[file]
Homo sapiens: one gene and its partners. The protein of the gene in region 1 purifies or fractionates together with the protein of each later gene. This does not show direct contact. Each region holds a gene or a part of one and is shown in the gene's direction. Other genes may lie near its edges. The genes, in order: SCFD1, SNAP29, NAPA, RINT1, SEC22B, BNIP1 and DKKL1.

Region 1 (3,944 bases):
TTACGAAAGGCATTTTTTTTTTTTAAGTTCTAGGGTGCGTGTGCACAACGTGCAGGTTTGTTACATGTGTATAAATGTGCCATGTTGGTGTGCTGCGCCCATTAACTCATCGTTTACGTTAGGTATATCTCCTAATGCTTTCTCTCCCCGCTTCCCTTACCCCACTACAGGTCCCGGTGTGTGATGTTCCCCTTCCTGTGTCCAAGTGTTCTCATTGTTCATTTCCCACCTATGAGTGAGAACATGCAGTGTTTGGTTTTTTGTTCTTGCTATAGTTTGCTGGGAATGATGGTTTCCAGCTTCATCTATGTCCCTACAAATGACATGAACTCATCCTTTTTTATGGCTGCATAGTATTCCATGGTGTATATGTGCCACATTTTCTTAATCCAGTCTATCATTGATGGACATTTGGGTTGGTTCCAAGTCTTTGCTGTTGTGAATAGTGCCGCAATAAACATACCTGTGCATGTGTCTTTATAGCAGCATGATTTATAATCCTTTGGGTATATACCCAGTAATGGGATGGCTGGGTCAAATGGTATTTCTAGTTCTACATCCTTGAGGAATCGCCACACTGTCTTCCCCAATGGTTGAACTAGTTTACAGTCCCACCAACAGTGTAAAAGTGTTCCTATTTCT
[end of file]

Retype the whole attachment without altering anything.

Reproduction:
Homo sapiens: one gene and its partners. The protein of the gene in region 1 purifies or fractionates together with the protein of each later gene. This does not show direct contact. Each region holds a gene or a part of one and is shown in the gene's direction. Other genes may lie near its edges. The genes, in order: SCFD1, SNAP29, NAPA, RINT1, SEC22B, BNIP1 and DKKL1.

Region 1 (3,944 bases):
TTACGAAAGGCATTTTTTTTTTTTAAGTTCTAGGGTGCGTGTGCACAACGTGCAGGTTTGTTACATGTGTATAAATGTGCCATGTTGGTGTGCTGCGCCCATTAACTCATCGTTTACGTTAGGTATATCTCCTAATGCTTTCTCTCCCCGCTTCCCTTACCCCACTACAGGTCCCGGTGTGTGATGTTCCCCTTCCTGTGTCCAAGTGTTCTCATTGTTCATTTCCCACCTATGAGTGAGAACATGCAGTGTTTGGTTTTTTGTTCTTGCTATAGTTTGCTGGGAATGATGGTTTCCAGCTTCATCTATGTCCCTACAAATGACATGAACTCATCCTTTTTTATGGCTGCATAGTATTCCATGGTGTATATGTGCCACATTTTCTTAATCCAGTCTATCATTGATGGACATTTGGGTTGGTTCCAAGTCTTTGCTGTTGTGAATAGTGCCGCAATAAACATACCTGTGCATGTGTCTTTATAGCAGCATGATTTATAATCCTTTGGGTATATACCCAGTAATGGGATGGCTGGGTCAAATGGTATTTCTAGTTCTACATCCTTGAGGAATCGCCACACTGTCTTCCCCAATGGTTGAACTAGTTTACAGTCCCACCAACAGTGTAAAAGTGTTCCTATTTCT